When the British arrive in Virginia, they expect to find a new land teeming with gold and people who are outclassed in weaponry, religion, and culture. What they find instead is a young woman who discovers that not all new worlds are physical places.
The only other time I had seen this film was in the theater when I was way too young to appreciate it. I don’t think I even new who Terrence Malick was at the time so I was quickly lost in the meditative sections of the film and ended up leaving the theater disappointed and bored.
Realizing that I was simply out of my depth all those years ago, I was pretty excited to sit down and watch it again, this time with my brother who is interested in and knows a lot about indigenous peoples. I figured he might have an interesting perspective to offer.
I love Terrence Mallec. I don’t think I’ve seen a single film of his I didn’t love. His slow unraveling and reweaving then unraveling again of a subject shoots straight to the heart of me. I feel at a loss for words to describe his films because his films are often cinematic poetry, grasping at thoughts and ideas for which words seem too small.
The film begins with Capt. John Smith (Colin Farrell, “In Bruges”) being hung for insubordination and only just being spared. From his perspective the exploration of the New World is also a rebirth for him. He has all but died and been given a chance to have a life again.
Colin Farrell is brilliant as John Smith. His good looks make the native attraction to him understandable as well as the English’s jealousy and mistrust of him. He is tender and almost childlike at times but also a man of desperation, scrapping for his existence and sanity which seem to be on a razor’s edge.
In this new life he finds Pocahontas (Q'orianka Kilcher) who saves him yet again and he is given a rebirth into the native culture. He learns their language and eventually returns to the Jamestown colony only to find that it is in despair, most of its men going crazy, sick, or gone lazy in the absence of food and leadership.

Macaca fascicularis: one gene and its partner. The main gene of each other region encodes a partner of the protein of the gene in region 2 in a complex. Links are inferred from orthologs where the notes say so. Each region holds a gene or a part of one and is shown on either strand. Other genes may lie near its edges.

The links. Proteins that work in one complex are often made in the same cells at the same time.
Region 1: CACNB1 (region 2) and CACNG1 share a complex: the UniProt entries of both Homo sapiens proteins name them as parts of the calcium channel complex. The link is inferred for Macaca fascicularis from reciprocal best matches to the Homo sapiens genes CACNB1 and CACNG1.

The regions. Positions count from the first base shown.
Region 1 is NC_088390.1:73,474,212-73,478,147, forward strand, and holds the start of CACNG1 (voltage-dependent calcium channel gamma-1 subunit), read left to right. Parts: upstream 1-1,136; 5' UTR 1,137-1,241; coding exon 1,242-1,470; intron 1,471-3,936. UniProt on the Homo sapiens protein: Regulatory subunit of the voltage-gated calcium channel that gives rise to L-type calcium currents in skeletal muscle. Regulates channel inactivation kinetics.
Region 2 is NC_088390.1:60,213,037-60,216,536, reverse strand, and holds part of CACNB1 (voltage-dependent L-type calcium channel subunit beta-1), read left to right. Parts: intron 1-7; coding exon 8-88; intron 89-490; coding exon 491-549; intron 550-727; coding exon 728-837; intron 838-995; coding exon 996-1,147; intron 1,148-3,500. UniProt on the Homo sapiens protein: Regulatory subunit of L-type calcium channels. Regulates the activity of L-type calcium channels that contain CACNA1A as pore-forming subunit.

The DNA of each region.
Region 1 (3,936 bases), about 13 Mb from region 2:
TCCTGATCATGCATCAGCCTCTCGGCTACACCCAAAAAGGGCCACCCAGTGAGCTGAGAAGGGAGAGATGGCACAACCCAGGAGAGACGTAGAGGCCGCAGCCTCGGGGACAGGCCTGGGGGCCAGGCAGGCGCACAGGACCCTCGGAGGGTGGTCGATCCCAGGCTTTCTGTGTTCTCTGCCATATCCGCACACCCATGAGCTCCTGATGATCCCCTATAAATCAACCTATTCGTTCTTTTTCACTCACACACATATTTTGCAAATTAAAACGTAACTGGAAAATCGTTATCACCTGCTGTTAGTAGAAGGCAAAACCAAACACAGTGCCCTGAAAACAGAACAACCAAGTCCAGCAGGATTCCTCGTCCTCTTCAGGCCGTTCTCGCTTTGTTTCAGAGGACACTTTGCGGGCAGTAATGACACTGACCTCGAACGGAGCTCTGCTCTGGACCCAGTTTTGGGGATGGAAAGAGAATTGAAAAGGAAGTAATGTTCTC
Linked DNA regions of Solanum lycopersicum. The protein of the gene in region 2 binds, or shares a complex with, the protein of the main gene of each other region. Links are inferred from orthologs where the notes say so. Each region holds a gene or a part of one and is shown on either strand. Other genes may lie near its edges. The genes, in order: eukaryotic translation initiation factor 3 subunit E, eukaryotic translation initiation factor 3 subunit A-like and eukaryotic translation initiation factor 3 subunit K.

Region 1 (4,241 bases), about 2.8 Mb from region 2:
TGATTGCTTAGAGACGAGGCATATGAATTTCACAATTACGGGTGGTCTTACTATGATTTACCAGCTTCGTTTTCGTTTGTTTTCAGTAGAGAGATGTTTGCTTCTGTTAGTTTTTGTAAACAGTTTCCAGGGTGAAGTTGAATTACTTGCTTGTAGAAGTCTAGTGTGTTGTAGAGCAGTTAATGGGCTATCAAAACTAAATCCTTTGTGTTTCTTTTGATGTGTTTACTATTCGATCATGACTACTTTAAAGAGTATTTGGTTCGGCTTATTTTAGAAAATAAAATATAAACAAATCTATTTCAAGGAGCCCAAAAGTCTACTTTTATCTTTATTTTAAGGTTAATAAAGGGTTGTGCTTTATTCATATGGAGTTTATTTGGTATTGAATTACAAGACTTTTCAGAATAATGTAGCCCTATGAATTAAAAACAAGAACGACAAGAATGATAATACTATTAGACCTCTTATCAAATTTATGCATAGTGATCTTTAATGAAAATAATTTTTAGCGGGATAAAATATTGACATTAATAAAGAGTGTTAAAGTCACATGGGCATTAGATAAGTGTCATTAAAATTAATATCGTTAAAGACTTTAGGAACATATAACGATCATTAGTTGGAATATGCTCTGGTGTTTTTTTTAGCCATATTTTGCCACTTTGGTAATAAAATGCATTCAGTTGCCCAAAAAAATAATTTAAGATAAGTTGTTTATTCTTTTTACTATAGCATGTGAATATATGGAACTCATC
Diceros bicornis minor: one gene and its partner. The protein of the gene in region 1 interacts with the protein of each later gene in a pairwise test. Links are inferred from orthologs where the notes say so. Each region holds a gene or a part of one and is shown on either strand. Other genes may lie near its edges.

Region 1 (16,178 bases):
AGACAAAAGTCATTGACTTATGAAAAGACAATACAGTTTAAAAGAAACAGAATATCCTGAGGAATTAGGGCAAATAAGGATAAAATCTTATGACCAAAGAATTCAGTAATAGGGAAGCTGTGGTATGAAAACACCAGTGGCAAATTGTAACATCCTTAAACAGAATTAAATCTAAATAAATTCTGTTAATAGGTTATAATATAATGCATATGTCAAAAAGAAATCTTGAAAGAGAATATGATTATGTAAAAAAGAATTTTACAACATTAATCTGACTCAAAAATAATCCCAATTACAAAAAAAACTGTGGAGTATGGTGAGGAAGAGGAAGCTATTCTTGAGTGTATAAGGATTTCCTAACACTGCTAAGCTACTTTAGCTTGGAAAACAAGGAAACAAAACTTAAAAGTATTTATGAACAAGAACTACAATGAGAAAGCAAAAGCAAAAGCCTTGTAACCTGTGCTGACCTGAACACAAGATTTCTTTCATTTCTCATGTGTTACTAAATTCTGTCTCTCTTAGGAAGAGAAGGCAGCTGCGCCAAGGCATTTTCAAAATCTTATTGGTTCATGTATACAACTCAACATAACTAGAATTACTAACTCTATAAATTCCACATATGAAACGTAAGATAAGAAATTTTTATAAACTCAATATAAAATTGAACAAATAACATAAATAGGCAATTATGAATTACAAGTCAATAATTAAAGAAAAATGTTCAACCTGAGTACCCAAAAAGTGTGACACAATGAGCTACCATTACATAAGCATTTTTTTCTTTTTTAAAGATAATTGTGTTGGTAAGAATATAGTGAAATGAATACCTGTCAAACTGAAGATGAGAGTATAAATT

Eventually Pocahontas, disowned by her own people and looked down upon by the English, must adapt to the English way of life, taking a husband and even being baptised. Of course John, whom she might have married has been sent to look for a passage to the Indies but is rumored dead. Her one lifeline to this New World cut. She even goes to England and meets the king and queen. All the while we wonder if she has really found rest.
Pocahontas is as much if not more of the main character as John Smith. Thankfully she is equally well portrayed by Q'orianka Kilcher who seems to begin her role as an almost fairy spirit of the New World who is brought low and “civilized” by those who have claimed her land as well as herself. This innocence giving way to strength within hardship and resolve of spirit is a complex labyrinth of emotion which she navigates marvelously, stealing the show from acting powerhouses like Farrell, Christian Bale (“Vice,”) Christopher Plummer(“The Imaginarium of Dr. Parnassus,”) and Ben Mendelsohn (“Ready Player One.”)
There aren’t a whole lot of twists in this film if you know the broad outline of the Pocahontas story. The movie isn’t about the plot. It’s about the characters and their hearts as they contemplate their place in the world. It is an exploration of what humanity is and whether it has purpose, place, or meaning.
It contemplates the myriad ways we die and are reborn, learn and forget, love and betray, and control or are controlled. It is the sort of film I know I will return to often because of its beauty but also because I don’t know how else to think about this film except to watch it again. Writing about it makes me feel like I barely understood it at all, though I have a profound sense of having seen something important which spoke to a part of me not spoken to often except in such existential films as “Andrei Rublev” and “Persona.”
To say I understand it would be silly of me but I know I will rewatch this one over and over just as I feel I live out the spirit of this film in my life daily. Discovering, forgetting, and rediscovering all over again.
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